All aspects considered, perhaps the most beneficial is that by constructing visual essays, cinema and media studies scholars dip their hands into processes they think and write so much about. Why should theory and criticism be separate from filmmaking? As Sergi Eisenstein and Jean-Luc Godard have demonstrated, there is much to gain from the pairing of theory and praxis.

Useful Links:
1. Download Free Golden Age Comics
2. IGN: “300 in Film.”
3. IGN: “Best & Worst Comic Book Movies.”
4. IGN: “Building the Ultimate Bookshelf.”
5. Milwaukee Journal Sentinel: “Comics Jump to the Screen.”
6. Scott McCloud’s Webpage
7. Time Magazine’s Comix
8. UWM Post: “High and Low.”
9. Wholphin
10. Winsor McCay’s “Little Nemo” Short

Useful Image Links:
1. 300
2. American Splendor
3. Batman Animated
4. Hulk
5. Sin City
6. Superman Returns

Image Credits:
1. Superman
2. Catwoman

Please feel free to comment.


  • While I would certainly agree that these multi-media versions of theorizing would be beneficial, I can’t help but have reservations — not about the utility of these practices, but about the potential danger for academics who may find themselves dancing around some extremely sticky copyright issues. It would only take 1-2 semi-serious legal threats from copyright holders to squelch the practice. The cost of doing these types of things legally (which Henry Jenkins touches on in Convergence Culture) is frequently astronomical, both in terms of money and in time.

  • Thank you for this wonderful essay. I admit that your column inspired me to rent Sin City again and think more about the comic adaptation. Having seen Art Spiegelman present during his tour for In the Shadow of No Towers, have you seen yet film adaptations of comics that emulate more contemporary panel styles (those that stray from the standard left-to-right/top-to-bottom reading approaches), as seen in Spiegelman’s work?

  • Carly,

    I agree that the legal areas are rather sticky and I’m excited to see if the upcoming Cinema Journal on fair use begins to address these questions. With this being said, I’ve spoken to quite a few people on the issue and most just respond with “Well, who would sue a university or academic for copyright restrictions?” I believe UCLA is looking into the matter (we offer two courses on constructing these essays) because they want to give students a legal outlet. On the other end, we can always use these essays at conferences…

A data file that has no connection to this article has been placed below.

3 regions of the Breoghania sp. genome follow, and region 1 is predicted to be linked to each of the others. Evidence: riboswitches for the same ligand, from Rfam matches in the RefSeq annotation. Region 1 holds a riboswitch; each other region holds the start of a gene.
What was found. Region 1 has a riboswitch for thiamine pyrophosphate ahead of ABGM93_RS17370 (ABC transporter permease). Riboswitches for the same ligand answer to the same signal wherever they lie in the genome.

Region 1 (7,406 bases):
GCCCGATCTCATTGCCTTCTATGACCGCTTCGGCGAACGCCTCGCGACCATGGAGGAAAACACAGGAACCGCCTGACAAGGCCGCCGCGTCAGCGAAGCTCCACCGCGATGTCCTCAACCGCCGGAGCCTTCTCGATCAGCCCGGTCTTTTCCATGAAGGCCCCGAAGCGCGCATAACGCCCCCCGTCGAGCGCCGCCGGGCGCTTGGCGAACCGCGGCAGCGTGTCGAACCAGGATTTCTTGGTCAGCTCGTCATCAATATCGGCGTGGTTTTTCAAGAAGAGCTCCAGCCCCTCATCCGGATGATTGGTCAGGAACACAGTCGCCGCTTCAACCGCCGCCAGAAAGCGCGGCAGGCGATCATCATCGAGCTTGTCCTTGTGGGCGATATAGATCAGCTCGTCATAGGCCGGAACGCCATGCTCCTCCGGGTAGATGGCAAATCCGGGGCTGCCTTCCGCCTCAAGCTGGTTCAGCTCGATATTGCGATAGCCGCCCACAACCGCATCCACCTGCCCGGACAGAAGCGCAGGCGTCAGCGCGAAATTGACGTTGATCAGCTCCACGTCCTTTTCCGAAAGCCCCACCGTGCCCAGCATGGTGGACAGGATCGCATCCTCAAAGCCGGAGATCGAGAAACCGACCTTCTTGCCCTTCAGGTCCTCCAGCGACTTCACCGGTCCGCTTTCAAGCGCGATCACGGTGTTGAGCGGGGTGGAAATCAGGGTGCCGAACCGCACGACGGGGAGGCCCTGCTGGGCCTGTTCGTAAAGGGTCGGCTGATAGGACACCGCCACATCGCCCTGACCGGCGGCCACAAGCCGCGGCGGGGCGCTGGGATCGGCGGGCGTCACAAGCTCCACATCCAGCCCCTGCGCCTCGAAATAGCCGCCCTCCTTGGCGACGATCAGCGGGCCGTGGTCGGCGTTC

Thanks for your thoughts!


    While I am rather limited in my scope, I’ve heard (although not had time to see) that “Blade 2” indulges in the aesthetic on a more Miller/Spiegelman basis. “300” indulged in an almost hybrid of flattened/composed/widescreen. I’m sure with such styles beginning to bloom that it’s only a matter of time before the adaptations (and films in general) take to a more contemporary style.

    Thanks again for reading.


  • Drew says: “While much of this discussion circled around issues of fair use, many of us shared the lament that, aside from an interactive conference paper, there lacks a venue for visual essays.” I urge readers to look at the new online-only, multi-media scholarly International Journal of Communication [], as we would be delighted to consider submissions of visual essays of the sort discussed here. The possibility of publishing such work was one of the motives for founding the journal.
    Larry Gross, Editor, IJoC

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  • If anyone is interested, I’m working on putting a panel together for the 2008 SCMS Conference on the aesthetics of comic book adaptations.

    The deadline is August 10th. Feel free to contact me with any questions!

    Type of Posting: Panel

    Proposed Panel/Workshop Subject: Comics to Film: Issues of Adaptation

    Organizer Name(s):

    Drew Morton, University of California-Los Angeles

    E-Mail Address:

    Summary: Since the release of Tim Burton’s BATMAN (1989), adaptations of comic books and graphic novels have become more and more prevalent throughout the cinemas of the world. The past three years has seen critically acclaimed and financially successful adaptations of a broad range of texts ranging from rather conventional sources like superheroes and the fantastic (BATMAN BEGINS, SUPERMAN RETURNS, and the SPIDERMAN and X-MEN franchises) to more sophisticated subject matter (A HISTORY OF VIOLENCE, SIN CITY, 300, and the upcoming PERSEPOLIS).

    While previous panels have explored the capital of comic books and comic book culture in general, I would like to propose a panel with a focused discussion on issues of adaptation beyond textual fidelity in the hopes of further exploring the ties between two very similar but distinct visual/narrative forms.

    Send individual topics & summaries to organizer(s) by: E-Mail

  • Very interesting essay, but film makers have been employing comic book aesthetics since the sixties. Take a look at Danger: Diabolik and it’s innovative framing and compare it to a more static comic book film of the time: Barbarella. One could also argue that the split screen films of the 60’s like Thomas Crown Affair and Woodstock as well as the films of Brian de Palma could be inspired by the multi panel comic book page.

  • where can I get the pictures batman animerad 1 to 5